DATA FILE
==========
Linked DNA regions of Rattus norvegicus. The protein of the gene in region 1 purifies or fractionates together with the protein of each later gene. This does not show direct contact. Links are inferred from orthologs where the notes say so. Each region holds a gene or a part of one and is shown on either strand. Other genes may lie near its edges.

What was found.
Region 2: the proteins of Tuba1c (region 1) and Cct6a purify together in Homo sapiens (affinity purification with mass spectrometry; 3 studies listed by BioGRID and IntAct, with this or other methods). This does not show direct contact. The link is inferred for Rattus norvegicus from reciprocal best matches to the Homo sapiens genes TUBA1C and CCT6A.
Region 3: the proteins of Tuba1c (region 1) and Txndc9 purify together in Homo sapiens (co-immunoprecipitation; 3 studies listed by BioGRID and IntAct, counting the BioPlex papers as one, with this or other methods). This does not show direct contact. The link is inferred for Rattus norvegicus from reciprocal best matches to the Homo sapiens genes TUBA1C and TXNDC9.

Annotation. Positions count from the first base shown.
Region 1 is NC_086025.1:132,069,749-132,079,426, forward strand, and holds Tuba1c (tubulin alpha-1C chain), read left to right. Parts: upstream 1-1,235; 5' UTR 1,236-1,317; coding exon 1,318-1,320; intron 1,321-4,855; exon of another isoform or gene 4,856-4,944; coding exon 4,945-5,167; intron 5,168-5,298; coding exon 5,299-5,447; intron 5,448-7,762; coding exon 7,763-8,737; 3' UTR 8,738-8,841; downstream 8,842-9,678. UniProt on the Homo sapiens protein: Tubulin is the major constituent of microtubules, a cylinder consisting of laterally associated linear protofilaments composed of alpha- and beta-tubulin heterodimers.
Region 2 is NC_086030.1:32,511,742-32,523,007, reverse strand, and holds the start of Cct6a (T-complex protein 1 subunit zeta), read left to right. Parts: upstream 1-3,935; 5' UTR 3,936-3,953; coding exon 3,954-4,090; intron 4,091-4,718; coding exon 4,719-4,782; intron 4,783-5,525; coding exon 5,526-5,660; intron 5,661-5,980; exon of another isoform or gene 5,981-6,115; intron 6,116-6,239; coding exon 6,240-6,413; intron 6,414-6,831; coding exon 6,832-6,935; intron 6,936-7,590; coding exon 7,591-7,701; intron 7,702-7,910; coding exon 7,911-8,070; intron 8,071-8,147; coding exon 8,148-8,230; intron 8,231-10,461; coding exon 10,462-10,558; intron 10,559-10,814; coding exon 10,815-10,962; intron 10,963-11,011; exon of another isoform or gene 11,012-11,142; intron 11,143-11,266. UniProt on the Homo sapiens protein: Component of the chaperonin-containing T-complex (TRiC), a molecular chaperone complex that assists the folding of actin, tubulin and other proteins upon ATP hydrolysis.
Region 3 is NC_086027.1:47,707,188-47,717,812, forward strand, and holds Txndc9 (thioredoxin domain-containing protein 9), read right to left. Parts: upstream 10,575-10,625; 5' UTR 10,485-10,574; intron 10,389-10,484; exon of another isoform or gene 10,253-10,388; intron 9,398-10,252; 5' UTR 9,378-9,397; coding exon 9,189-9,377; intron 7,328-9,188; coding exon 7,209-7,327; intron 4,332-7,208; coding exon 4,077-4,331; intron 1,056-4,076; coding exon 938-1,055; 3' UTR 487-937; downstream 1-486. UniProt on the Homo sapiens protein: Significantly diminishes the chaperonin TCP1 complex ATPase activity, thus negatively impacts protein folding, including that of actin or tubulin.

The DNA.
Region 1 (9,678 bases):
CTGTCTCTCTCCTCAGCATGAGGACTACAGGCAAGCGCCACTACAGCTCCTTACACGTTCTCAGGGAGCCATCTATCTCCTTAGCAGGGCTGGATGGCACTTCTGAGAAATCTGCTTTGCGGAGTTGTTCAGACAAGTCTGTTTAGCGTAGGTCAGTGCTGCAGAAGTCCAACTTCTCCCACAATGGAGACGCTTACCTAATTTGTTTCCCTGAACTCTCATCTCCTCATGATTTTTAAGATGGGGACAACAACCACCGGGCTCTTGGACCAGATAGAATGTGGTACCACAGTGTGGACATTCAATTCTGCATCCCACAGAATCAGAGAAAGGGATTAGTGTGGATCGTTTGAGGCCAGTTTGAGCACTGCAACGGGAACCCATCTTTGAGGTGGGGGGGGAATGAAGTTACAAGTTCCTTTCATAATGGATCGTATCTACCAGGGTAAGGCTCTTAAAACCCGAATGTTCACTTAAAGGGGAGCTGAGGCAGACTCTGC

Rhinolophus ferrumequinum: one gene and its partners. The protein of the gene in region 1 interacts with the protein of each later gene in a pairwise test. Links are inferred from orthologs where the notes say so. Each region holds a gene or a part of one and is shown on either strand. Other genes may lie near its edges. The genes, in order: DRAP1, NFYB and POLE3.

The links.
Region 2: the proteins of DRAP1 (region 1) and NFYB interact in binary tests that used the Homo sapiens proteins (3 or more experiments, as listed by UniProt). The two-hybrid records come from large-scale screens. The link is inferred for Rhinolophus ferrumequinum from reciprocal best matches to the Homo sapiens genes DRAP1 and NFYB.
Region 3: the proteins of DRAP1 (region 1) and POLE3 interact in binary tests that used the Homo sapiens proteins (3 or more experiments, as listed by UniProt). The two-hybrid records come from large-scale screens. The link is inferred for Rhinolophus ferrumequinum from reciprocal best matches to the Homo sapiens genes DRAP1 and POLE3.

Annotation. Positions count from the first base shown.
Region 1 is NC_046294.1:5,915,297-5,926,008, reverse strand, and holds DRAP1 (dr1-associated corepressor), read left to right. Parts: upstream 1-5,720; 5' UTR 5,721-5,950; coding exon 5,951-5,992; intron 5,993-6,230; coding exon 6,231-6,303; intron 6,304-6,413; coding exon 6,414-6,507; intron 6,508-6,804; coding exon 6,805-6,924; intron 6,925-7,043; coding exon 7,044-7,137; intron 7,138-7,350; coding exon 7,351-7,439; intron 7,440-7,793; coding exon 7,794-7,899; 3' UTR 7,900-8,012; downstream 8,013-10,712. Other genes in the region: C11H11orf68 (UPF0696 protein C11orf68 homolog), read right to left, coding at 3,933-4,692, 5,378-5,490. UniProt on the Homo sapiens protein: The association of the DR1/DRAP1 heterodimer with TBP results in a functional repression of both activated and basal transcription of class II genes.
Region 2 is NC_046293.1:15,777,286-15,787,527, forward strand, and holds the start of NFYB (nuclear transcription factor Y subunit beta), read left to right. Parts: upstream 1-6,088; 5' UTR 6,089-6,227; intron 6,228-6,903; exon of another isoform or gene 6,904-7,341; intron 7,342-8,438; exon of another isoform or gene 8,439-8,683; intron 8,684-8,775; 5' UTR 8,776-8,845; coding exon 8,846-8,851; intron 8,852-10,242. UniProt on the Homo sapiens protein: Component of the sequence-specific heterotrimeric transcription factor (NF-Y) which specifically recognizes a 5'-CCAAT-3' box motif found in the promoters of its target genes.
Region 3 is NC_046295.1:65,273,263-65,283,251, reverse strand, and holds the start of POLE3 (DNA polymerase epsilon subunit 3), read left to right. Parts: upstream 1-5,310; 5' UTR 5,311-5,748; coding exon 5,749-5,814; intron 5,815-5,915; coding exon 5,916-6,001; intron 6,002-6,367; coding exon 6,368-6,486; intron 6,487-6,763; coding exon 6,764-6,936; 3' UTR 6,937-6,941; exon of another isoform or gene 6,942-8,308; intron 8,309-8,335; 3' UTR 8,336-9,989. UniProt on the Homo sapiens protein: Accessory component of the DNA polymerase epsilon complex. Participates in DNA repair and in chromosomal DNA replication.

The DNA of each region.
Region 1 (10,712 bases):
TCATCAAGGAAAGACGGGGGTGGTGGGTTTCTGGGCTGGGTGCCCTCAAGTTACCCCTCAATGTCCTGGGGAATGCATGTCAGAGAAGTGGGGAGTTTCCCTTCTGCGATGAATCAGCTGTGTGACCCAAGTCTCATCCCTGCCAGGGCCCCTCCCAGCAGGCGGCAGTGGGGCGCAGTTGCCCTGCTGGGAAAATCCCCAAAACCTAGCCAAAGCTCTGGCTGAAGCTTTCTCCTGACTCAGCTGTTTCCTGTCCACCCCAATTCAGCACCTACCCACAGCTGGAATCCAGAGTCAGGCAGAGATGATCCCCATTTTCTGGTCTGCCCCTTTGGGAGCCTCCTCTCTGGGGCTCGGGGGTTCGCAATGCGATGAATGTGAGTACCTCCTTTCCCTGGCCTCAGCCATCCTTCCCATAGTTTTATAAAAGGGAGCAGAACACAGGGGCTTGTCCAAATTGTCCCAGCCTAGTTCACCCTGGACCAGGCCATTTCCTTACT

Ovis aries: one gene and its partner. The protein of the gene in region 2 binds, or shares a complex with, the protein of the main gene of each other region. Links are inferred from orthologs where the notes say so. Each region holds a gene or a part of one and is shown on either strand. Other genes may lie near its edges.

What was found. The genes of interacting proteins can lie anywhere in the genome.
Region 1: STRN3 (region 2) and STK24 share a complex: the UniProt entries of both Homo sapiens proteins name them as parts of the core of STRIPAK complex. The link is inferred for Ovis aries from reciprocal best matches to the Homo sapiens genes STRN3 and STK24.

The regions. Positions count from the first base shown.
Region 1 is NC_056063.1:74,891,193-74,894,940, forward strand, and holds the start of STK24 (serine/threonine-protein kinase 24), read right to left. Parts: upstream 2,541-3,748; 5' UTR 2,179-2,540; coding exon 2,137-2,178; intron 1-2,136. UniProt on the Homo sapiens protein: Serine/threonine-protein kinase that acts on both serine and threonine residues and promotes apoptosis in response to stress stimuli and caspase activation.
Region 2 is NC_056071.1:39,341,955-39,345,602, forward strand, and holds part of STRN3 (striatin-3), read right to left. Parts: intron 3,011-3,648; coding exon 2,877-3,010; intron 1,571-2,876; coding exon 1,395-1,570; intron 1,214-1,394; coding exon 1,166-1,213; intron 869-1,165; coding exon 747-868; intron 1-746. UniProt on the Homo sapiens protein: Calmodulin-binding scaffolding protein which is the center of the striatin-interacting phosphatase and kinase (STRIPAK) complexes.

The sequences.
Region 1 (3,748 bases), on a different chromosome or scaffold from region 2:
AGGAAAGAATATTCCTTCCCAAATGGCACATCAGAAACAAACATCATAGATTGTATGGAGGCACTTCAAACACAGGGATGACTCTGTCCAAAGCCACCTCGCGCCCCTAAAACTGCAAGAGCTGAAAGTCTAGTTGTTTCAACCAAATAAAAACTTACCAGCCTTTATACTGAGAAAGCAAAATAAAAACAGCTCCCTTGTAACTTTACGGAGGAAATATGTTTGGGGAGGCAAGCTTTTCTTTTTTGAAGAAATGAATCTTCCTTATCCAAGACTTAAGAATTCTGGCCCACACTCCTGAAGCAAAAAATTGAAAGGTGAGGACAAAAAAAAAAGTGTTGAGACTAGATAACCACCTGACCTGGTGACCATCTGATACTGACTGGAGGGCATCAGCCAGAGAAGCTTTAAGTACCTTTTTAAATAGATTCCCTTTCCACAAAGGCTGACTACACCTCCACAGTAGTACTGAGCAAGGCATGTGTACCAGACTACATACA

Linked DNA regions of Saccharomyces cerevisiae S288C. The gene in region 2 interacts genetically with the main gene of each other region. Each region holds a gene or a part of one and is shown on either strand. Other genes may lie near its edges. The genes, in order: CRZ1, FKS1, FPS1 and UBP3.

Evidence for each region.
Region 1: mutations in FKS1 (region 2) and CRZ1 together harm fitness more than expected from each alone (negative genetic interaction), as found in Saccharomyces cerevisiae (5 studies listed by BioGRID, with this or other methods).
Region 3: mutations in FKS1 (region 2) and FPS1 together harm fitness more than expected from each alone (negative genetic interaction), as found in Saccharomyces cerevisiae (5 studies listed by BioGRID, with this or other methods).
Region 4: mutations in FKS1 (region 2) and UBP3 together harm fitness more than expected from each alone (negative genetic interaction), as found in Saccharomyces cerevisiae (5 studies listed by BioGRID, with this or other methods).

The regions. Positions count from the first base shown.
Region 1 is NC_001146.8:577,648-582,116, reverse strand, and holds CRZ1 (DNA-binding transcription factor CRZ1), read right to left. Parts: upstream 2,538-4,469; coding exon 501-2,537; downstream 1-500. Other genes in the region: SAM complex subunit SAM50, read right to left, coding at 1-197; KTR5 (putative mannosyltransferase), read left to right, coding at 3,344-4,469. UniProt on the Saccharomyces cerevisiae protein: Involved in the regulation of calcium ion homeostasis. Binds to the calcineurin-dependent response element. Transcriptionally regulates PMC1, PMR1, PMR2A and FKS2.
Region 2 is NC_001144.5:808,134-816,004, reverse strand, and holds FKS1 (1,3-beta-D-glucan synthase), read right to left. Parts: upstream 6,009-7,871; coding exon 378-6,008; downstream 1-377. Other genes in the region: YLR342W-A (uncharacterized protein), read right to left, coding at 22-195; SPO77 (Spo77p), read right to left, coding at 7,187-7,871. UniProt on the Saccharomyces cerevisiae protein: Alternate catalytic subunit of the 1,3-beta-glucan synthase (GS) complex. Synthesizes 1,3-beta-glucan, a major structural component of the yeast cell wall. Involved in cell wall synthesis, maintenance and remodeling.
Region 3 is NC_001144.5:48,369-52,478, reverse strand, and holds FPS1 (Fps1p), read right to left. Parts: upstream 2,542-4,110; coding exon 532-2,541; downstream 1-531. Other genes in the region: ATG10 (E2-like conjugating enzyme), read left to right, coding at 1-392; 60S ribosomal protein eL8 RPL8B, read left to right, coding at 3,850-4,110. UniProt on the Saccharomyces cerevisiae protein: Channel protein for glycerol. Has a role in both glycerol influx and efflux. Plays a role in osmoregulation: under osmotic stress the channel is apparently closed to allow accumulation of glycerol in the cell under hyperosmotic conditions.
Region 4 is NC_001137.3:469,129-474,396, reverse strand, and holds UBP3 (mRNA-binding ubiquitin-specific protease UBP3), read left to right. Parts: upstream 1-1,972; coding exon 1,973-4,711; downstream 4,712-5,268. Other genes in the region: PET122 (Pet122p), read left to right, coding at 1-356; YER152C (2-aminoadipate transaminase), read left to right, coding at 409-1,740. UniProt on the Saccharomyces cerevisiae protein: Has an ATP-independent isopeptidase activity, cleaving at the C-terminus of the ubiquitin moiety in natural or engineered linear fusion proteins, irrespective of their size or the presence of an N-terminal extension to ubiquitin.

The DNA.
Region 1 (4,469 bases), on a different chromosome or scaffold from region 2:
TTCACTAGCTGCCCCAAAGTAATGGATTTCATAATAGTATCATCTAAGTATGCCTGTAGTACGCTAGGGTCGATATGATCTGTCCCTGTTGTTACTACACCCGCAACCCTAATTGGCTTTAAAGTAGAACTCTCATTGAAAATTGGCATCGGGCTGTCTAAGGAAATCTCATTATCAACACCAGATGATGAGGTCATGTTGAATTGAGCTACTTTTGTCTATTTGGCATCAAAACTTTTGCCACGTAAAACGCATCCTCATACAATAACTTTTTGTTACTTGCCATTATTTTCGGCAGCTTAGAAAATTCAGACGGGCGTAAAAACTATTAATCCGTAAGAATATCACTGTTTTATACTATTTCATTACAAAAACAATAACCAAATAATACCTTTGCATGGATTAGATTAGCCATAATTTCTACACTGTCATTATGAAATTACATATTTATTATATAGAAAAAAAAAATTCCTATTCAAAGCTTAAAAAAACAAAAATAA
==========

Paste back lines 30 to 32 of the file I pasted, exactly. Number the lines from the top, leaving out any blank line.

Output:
Region 1 (3,748 bases), on a different chromosome or scaffold from region 2:
AGGAAAGAATATTCCTTCCCAAATGGCACATCAGAAACAAACATCATAGATTGTATGGAGGCACTTCAAACACAGGGATGACTCTGTCCAAAGCCACCTCGCGCCCCTAAAACTGCAAGAGCTGAAAGTCTAGTTGTTTCAACCAAATAAAAACTTACCAGCCTTTATACTGAGAAAGCAAAATAAAAACAGCTCCCTTGTAACTTTACGGAGGAAATATGTTTGGGGAGGCAAGCTTTTCTTTTTTGAAGAAATGAATCTTCCTTATCCAAGACTTAAGAATTCTGGCCCACACTCCTGAAGCAAAAAATTGAAAGGTGAGGACAAAAAAAAAAGTGTTGAGACTAGATAACCACCTGACCTGGTGACCATCTGATACTGACTGGAGGGCATCAGCCAGAGAAGCTTTAAGTACCTTTTTAAATAGATTCCCTTTCCACAAAGGCTGACTACACCTCCACAGTAGTACTGAGCAAGGCATGTGTACCAGACTACATACA

Linked DNA regions of Saccharomyces cerevisiae S288C. The gene in region 2 interacts genetically with the main gene of each other region. Each region holds a gene or a part of one and is shown on either strand. Other genes may lie near its edges. The genes, in order: CRZ1, FKS1, FPS1 and UBP3.